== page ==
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Old 07-30-07, 08:58 PM
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At what point do you train your strengths rather than weaknesses? Assuming you are doing all three race types (TT, Crit, and RR) you start training strengths rather than weaknesses when you get to be a pro. I don't believe that anyone should specialize early in their racing careers at all. Give it a few years of solid training and ask the question again.

If you plan on only doing one type of race (TTs for instance) then you can train more specifically for them.
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Old 07-30-07, 09:15 PM
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Originally Posted by DrWJODonnell View Post
Give it a few years of solid training and ask the question again.

If you plan on only doing one type of race (TTs for instance) then you can train more specifically for them.
Agreed. Early on it's hard to define what you're good at, because physiologically you haven't developed. You might be a good TT guy once you have trained for a few years, you might be a good sprinter if you've spent some time working on that.

That being said, there's a pretty clear path to becoming better (though not necessarily "good" ) at each discipline, as the Doc has stated.

If your lucky, you'll find one thing you're really good at, concentrate on it, and lay wood ala the Doc. If you're not, you'll find you're slightly above average at everything, then you can go suffer in stage races against the genetically gifted.
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Old 07-30-07, 09:23 PM
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Originally Posted by DannoXYZ View Post
Yeah, having a quick jump and high sprinting top-speed will help you more with racing in the U.S. than aerobic development. Especially if your FTP has been increasing at a faster rate than your 30-60s bursts. Do more sprints and intervals.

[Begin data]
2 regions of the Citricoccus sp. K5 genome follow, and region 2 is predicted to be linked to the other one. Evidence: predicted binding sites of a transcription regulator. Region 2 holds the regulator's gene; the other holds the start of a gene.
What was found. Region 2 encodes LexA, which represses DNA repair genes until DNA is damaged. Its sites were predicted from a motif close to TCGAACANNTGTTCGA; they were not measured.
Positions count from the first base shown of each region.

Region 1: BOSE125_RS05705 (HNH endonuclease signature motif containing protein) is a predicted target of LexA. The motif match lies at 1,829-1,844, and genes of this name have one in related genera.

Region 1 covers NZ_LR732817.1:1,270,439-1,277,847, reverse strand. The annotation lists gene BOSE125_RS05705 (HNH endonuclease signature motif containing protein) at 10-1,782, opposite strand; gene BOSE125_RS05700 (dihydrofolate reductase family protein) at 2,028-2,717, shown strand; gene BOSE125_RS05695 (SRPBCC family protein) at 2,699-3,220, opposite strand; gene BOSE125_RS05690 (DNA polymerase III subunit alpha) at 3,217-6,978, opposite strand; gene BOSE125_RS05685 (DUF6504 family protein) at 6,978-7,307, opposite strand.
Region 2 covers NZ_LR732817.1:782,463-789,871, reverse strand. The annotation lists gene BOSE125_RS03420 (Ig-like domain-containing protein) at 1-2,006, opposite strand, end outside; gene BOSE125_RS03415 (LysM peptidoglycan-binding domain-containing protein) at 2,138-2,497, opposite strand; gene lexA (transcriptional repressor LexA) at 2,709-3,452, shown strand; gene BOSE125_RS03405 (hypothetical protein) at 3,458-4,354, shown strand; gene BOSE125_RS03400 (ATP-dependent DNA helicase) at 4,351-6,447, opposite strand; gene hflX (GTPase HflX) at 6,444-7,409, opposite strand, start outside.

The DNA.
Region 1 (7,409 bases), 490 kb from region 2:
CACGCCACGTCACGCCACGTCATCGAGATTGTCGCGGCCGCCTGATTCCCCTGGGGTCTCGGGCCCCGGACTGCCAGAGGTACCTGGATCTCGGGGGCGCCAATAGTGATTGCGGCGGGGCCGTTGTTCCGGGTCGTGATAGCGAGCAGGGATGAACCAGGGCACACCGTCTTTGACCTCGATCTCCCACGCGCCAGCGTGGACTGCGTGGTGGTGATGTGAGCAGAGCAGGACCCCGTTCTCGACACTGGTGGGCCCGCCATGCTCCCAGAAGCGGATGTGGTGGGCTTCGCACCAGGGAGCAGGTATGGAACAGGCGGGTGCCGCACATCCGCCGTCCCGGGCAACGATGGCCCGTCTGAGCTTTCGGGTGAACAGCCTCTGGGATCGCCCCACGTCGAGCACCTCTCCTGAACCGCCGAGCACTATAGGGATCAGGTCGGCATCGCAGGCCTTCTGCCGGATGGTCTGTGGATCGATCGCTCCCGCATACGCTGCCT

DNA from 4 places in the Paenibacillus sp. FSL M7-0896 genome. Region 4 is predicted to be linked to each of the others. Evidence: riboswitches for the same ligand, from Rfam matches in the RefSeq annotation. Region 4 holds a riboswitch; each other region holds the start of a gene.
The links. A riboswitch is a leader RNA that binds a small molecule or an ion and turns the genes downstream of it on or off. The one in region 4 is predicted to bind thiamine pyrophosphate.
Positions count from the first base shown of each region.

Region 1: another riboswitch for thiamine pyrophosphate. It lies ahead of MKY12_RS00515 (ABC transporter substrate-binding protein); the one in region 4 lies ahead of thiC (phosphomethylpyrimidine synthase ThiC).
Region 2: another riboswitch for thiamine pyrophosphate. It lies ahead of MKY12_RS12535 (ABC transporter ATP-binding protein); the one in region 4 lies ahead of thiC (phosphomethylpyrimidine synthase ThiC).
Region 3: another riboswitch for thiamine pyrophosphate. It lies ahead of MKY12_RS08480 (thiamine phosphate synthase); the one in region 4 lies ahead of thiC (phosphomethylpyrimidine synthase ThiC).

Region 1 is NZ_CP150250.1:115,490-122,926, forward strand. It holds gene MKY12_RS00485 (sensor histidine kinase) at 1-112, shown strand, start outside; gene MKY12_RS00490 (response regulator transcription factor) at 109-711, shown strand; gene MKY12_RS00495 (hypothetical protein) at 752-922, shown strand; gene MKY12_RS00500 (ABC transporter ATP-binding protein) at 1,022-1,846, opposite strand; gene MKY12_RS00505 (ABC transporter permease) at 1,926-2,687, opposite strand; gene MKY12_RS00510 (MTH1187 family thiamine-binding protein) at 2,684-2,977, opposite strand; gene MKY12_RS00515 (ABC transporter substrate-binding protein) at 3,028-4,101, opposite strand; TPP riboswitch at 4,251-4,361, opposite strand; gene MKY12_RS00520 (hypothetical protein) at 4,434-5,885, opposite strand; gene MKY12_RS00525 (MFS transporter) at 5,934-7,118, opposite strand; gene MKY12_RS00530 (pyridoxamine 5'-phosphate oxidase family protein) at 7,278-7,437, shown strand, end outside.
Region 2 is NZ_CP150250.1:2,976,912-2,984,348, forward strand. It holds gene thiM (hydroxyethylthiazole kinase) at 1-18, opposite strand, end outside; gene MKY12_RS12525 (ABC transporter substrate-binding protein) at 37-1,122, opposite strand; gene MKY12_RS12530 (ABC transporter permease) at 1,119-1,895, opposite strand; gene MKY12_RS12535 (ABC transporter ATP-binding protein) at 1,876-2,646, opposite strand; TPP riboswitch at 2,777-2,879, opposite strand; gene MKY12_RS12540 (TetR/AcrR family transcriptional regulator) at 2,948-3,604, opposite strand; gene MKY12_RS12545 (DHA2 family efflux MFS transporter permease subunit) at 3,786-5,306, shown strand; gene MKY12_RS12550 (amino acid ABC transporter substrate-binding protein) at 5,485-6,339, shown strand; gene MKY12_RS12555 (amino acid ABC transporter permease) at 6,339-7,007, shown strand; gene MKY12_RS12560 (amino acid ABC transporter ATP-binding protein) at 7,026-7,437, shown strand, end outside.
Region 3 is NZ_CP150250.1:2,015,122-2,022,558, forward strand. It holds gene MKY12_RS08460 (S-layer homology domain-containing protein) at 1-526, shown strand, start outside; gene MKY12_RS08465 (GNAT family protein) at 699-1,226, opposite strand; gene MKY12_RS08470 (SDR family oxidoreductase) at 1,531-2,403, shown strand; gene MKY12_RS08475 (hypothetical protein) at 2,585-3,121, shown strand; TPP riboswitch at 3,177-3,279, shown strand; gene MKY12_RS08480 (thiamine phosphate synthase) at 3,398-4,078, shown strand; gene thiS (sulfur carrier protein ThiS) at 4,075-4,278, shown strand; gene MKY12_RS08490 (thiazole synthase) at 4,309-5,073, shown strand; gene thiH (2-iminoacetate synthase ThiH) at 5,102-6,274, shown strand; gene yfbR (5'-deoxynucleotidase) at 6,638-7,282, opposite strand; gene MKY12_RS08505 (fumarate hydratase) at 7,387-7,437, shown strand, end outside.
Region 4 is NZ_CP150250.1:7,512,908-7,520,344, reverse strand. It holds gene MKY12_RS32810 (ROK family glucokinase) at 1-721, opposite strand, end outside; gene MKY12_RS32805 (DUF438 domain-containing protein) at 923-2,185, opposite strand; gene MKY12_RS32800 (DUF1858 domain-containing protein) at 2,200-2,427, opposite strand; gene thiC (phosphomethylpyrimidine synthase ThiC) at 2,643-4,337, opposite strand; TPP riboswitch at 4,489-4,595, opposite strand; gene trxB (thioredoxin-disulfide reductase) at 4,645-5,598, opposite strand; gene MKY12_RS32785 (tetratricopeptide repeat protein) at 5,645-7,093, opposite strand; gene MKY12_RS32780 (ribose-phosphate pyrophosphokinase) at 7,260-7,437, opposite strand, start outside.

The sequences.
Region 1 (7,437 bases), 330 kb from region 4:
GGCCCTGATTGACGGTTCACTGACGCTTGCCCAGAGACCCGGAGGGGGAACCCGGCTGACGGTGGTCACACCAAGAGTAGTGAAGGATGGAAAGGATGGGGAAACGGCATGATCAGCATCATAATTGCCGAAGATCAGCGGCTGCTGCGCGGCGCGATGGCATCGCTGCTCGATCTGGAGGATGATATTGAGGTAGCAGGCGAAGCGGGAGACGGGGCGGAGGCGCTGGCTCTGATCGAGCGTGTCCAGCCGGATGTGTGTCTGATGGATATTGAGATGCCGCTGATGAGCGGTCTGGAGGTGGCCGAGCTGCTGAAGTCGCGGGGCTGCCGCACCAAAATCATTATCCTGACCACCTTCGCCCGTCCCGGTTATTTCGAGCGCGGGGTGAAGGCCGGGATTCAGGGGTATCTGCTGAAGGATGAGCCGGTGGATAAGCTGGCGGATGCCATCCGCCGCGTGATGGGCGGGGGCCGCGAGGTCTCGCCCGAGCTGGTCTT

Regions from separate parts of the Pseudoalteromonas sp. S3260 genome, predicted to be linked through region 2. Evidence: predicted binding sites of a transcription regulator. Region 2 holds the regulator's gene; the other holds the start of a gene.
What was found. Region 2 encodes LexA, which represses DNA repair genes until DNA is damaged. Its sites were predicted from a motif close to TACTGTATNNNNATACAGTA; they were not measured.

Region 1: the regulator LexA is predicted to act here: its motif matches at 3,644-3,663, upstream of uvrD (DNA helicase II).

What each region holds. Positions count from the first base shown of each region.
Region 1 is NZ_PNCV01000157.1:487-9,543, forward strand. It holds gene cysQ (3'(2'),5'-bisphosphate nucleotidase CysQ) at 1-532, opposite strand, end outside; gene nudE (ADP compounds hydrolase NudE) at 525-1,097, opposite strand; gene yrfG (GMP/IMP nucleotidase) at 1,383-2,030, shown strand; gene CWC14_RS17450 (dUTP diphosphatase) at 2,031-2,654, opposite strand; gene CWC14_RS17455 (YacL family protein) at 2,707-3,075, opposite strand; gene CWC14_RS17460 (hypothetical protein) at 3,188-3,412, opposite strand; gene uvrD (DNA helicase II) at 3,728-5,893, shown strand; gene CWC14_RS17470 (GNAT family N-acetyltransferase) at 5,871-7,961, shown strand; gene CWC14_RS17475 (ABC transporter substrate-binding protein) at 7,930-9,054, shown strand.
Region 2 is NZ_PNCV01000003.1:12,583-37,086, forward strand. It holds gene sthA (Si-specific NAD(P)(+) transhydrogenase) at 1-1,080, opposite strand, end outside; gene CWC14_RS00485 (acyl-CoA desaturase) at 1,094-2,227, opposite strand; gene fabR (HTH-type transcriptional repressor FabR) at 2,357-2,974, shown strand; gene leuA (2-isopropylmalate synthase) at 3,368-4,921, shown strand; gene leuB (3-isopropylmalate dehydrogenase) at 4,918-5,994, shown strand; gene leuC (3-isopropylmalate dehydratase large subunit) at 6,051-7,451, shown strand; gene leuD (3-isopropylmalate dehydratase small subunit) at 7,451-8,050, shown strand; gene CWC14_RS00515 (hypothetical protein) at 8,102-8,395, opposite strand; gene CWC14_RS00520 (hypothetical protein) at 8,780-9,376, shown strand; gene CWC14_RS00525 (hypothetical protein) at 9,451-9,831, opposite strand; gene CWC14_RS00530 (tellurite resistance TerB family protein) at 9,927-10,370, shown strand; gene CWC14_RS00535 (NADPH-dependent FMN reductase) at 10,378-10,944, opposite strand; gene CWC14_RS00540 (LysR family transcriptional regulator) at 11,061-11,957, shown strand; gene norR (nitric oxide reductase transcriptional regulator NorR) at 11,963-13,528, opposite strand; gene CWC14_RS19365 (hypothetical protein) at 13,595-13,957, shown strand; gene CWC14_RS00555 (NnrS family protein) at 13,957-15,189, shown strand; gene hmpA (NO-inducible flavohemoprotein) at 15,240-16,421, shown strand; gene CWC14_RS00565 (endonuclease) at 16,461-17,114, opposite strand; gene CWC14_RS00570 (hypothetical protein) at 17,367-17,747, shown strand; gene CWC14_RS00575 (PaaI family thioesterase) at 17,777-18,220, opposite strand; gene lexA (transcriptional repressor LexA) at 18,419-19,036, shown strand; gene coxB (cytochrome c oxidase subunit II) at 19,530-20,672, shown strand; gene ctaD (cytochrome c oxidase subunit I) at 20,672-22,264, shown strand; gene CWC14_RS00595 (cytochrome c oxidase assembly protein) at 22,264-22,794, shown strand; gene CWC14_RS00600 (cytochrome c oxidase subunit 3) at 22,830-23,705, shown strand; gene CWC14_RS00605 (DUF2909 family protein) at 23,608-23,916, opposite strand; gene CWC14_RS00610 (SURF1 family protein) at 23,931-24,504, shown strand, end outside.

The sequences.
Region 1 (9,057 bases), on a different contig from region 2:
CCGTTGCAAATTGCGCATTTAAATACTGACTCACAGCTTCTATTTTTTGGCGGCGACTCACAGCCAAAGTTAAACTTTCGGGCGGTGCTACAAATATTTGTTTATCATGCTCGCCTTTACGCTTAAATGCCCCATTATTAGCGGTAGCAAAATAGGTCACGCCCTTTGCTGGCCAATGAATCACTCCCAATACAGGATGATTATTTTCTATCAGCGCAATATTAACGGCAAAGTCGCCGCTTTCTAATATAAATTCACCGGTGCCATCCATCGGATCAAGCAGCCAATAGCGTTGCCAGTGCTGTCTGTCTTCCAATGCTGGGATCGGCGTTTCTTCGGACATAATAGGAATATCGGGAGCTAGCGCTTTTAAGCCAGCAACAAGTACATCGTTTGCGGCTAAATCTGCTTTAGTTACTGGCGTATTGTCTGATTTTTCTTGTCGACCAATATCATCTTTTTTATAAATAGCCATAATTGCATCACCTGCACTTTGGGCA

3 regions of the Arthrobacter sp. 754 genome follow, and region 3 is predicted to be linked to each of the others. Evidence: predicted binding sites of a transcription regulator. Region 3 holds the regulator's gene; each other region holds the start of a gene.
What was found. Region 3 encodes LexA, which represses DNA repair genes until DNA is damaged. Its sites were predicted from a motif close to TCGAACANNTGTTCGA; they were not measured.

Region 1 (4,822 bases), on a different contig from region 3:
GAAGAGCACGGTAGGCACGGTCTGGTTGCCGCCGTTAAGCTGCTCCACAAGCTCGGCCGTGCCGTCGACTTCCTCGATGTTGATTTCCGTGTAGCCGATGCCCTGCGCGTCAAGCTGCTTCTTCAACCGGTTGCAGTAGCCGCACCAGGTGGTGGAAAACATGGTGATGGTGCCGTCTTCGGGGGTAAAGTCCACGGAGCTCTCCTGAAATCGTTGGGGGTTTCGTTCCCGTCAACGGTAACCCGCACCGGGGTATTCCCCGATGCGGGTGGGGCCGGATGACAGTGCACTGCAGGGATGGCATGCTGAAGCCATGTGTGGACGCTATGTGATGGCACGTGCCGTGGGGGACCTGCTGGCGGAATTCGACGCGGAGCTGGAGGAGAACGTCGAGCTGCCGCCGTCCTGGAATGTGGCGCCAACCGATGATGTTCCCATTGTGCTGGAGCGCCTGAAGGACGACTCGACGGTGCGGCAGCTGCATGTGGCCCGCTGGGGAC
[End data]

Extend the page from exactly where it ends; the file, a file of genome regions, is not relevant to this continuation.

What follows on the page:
Oddly enough, damn near every Pro/1/2 and 3's race I've been in or seen this year has had a break go off, and stay off the front to take the top placings. Very few mass sprints for the win.

So yes, while a good sprint will help you in the 4s and 5s, once you hit the 3s, you better have the engine to make and stick it in a break. Unless you have an absolutely incredible team who will chase down anyone that even sniffs still air and provides a wicked leadout, you gotta be able to burn for a long time.
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Old 07-31-07, 12:16 PM
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Originally Posted by Racer Ex View Post
Agreed. Early on it's hard to define what you're good at, because physiologically you haven't developed. You might be a good TT guy once you have trained for a few years, you might be a good sprinter if you've spent some time working on that.

That being said, there's a pretty clear path to becoming better (though not necessarily "good" ) at each discipline, as the Doc has stated.

If your lucky, you'll find one thing you're really good at, concentrate on it, and lay wood ala the Doc. If you're not, you'll find you're slightly above average at everything, then you can go suffer in stage races against the genetically gifted.
If you have reliable coaching and mentoring assisting in indentifying your true strength I would agree. If you are mislead, eg a natural sprinter gets trained to be a TT guy, you will still be a pretty good sprinter but nowhere near your potential. IMO this happens all too often.